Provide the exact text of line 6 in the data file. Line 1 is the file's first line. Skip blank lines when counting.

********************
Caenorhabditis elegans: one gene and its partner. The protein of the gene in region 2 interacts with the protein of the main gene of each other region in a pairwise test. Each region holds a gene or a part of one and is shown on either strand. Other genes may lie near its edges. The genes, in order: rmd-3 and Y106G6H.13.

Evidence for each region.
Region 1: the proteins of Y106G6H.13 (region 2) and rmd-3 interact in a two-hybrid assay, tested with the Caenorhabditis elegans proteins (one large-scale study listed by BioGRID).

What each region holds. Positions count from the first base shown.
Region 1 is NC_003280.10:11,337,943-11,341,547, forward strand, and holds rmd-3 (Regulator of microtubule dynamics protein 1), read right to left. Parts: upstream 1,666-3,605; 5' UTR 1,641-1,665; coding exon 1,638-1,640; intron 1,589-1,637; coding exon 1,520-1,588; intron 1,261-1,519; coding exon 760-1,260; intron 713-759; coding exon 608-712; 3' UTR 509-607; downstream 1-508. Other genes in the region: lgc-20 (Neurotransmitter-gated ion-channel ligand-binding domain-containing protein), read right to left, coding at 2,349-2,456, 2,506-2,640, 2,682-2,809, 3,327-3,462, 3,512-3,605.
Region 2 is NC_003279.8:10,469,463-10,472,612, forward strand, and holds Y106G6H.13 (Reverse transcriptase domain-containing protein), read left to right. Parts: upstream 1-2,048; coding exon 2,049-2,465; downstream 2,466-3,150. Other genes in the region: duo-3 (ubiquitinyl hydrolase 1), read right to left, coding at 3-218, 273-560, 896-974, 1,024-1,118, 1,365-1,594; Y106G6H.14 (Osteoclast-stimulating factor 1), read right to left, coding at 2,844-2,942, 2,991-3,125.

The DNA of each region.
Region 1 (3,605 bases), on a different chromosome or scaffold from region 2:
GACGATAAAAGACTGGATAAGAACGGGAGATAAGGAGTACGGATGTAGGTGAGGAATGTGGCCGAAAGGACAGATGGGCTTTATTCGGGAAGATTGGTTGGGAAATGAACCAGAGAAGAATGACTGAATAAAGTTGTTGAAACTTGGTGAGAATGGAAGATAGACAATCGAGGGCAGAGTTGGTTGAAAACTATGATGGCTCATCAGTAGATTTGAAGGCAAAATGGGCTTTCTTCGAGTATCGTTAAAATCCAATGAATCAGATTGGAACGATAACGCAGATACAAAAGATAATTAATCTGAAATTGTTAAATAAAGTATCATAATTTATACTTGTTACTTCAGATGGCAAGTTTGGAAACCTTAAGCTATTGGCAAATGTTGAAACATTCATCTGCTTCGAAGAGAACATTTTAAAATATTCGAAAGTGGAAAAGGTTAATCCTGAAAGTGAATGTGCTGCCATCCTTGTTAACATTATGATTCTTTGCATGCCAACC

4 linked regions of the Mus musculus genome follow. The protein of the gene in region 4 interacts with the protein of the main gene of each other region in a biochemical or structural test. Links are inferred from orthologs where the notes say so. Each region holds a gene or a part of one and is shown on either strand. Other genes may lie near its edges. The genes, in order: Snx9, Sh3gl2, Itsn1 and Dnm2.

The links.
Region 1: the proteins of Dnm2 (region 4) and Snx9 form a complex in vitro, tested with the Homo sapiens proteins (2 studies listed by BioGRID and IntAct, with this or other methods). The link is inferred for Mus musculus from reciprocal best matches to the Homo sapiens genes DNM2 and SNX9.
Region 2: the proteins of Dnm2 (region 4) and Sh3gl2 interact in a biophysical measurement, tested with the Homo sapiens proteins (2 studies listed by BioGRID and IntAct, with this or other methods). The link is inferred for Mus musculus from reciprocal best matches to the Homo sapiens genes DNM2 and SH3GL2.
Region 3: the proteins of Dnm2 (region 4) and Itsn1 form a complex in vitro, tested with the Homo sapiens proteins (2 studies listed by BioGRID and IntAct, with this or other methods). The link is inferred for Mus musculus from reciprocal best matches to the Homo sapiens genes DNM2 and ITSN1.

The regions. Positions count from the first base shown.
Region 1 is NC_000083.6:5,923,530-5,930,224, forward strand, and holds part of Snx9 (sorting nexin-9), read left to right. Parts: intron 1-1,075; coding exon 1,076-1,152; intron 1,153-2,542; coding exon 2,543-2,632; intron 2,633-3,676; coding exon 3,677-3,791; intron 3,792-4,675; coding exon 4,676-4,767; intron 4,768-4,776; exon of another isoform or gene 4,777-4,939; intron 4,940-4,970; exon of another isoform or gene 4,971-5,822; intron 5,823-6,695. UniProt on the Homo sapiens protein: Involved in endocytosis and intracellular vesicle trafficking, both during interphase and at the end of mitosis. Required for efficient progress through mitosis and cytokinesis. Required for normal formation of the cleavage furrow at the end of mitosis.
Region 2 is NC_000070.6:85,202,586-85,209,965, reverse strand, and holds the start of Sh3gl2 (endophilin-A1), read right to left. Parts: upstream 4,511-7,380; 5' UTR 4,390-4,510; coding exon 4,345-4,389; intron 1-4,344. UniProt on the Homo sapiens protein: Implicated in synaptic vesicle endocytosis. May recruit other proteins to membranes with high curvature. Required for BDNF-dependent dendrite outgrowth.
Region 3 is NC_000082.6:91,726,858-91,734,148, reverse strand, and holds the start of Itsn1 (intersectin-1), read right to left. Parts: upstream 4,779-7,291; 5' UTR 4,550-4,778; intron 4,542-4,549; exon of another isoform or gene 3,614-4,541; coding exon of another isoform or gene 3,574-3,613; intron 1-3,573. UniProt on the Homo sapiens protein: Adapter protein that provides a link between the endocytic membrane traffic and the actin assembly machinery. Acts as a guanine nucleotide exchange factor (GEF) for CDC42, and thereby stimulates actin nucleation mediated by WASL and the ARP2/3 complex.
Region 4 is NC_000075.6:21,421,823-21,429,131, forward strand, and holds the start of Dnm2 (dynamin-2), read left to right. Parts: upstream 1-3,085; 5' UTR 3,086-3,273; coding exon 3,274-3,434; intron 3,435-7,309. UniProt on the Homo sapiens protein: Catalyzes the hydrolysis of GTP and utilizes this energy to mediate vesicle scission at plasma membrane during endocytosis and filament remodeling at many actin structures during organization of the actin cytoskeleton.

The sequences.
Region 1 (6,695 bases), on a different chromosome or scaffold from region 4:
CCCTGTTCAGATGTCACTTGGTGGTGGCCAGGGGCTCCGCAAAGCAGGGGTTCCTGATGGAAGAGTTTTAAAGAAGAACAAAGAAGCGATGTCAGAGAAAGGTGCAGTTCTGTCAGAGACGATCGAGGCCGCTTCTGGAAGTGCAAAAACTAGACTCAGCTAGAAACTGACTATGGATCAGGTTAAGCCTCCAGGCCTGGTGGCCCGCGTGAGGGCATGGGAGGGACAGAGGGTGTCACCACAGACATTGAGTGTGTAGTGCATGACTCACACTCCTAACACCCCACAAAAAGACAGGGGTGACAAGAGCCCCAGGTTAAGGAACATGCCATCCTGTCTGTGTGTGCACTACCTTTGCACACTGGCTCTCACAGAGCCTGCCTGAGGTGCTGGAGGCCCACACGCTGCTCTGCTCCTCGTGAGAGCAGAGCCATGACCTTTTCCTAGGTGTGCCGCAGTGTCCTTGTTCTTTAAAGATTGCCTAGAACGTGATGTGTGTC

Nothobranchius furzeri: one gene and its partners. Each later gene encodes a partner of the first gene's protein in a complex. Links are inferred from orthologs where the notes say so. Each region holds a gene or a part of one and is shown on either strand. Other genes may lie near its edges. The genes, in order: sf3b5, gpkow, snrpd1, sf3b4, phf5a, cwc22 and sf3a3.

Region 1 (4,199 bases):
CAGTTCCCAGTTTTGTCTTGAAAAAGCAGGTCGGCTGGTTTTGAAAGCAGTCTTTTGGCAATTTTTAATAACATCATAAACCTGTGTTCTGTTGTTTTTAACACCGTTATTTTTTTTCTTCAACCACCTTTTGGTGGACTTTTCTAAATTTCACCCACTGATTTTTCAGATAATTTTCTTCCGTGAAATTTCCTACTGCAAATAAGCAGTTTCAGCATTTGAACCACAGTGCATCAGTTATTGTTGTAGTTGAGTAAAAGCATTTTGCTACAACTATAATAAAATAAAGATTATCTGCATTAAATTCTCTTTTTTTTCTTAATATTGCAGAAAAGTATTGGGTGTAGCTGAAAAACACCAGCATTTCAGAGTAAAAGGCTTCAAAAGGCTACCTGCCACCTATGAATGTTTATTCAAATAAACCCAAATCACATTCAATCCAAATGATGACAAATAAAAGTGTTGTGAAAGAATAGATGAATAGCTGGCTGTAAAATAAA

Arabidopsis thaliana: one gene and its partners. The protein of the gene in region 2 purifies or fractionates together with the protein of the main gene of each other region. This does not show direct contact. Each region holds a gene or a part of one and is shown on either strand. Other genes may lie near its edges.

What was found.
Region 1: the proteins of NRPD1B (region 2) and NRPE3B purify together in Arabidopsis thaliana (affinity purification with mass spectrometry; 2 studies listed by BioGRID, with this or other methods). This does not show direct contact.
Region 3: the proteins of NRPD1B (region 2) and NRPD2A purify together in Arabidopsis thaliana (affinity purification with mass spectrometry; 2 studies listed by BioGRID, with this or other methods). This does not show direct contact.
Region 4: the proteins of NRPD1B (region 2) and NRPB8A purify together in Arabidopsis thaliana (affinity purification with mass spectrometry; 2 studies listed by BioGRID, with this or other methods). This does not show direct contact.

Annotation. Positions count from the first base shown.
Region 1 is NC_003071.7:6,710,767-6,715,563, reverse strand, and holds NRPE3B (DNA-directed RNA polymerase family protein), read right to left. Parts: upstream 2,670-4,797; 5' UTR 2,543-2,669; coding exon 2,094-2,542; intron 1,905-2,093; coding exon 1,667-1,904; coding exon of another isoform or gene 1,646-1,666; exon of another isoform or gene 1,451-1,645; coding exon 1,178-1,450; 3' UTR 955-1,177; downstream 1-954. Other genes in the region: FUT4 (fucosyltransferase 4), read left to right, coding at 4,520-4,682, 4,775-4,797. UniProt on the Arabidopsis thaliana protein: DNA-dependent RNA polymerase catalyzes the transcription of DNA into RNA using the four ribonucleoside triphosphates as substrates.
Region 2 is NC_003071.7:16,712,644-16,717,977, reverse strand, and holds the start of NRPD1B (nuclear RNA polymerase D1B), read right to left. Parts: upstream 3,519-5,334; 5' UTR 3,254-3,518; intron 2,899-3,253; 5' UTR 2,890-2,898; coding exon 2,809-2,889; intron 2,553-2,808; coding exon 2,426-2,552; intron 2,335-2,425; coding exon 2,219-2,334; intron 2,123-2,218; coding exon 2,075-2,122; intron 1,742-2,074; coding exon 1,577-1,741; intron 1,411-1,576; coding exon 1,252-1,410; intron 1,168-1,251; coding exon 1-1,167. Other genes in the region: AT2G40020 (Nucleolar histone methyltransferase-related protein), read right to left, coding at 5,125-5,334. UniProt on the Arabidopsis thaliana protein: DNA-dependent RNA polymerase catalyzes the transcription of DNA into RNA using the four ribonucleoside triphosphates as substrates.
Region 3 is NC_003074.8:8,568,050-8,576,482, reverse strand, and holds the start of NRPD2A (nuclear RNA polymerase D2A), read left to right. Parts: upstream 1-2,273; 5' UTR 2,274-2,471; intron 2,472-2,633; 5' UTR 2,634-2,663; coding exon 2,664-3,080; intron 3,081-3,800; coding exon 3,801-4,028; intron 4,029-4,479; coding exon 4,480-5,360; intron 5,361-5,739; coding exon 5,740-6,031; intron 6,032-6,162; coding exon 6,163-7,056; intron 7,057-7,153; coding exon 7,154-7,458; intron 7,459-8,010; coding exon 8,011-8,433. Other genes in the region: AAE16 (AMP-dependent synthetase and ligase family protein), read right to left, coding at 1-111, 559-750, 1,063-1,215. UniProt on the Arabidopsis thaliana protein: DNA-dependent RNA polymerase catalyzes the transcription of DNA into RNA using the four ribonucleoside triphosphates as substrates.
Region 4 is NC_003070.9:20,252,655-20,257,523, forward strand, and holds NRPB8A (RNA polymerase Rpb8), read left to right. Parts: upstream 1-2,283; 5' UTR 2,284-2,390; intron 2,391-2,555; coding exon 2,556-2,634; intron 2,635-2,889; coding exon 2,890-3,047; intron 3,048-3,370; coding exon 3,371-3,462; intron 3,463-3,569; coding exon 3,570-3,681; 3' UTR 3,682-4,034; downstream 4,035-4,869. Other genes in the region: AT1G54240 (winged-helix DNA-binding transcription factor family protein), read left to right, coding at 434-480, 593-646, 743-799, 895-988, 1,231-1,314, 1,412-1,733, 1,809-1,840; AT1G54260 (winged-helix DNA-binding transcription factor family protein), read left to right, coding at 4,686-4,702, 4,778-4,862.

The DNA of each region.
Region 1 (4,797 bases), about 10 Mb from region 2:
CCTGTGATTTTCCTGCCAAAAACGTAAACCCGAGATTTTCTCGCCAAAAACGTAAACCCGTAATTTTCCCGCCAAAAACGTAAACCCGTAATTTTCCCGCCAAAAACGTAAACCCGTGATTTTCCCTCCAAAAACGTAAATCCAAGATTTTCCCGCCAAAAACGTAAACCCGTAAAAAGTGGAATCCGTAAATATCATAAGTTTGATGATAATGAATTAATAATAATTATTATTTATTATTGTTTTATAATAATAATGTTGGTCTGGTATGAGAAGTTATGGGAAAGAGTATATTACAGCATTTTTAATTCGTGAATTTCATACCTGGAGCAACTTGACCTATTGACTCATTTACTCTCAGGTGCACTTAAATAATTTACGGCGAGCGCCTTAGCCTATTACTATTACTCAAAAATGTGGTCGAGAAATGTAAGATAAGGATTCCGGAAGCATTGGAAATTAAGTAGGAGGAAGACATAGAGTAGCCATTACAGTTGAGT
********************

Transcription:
Region 2 is NC_003279.8:10,469,463-10,472,612, forward strand, and holds Y106G6H.13 (Reverse transcriptase domain-containing protein), read left to right. Parts: upstream 1-2,048; coding exon 2,049-2,465; downstream 2,466-3,150. Other genes in the region: duo-3 (ubiquitinyl hydrolase 1), read right to left, coding at 3-218, 273-560, 896-974, 1,024-1,118, 1,365-1,594; Y106G6H.14 (Osteoclast-stimulating factor 1), read right to left, coding at 2,844-2,942, 2,991-3,125.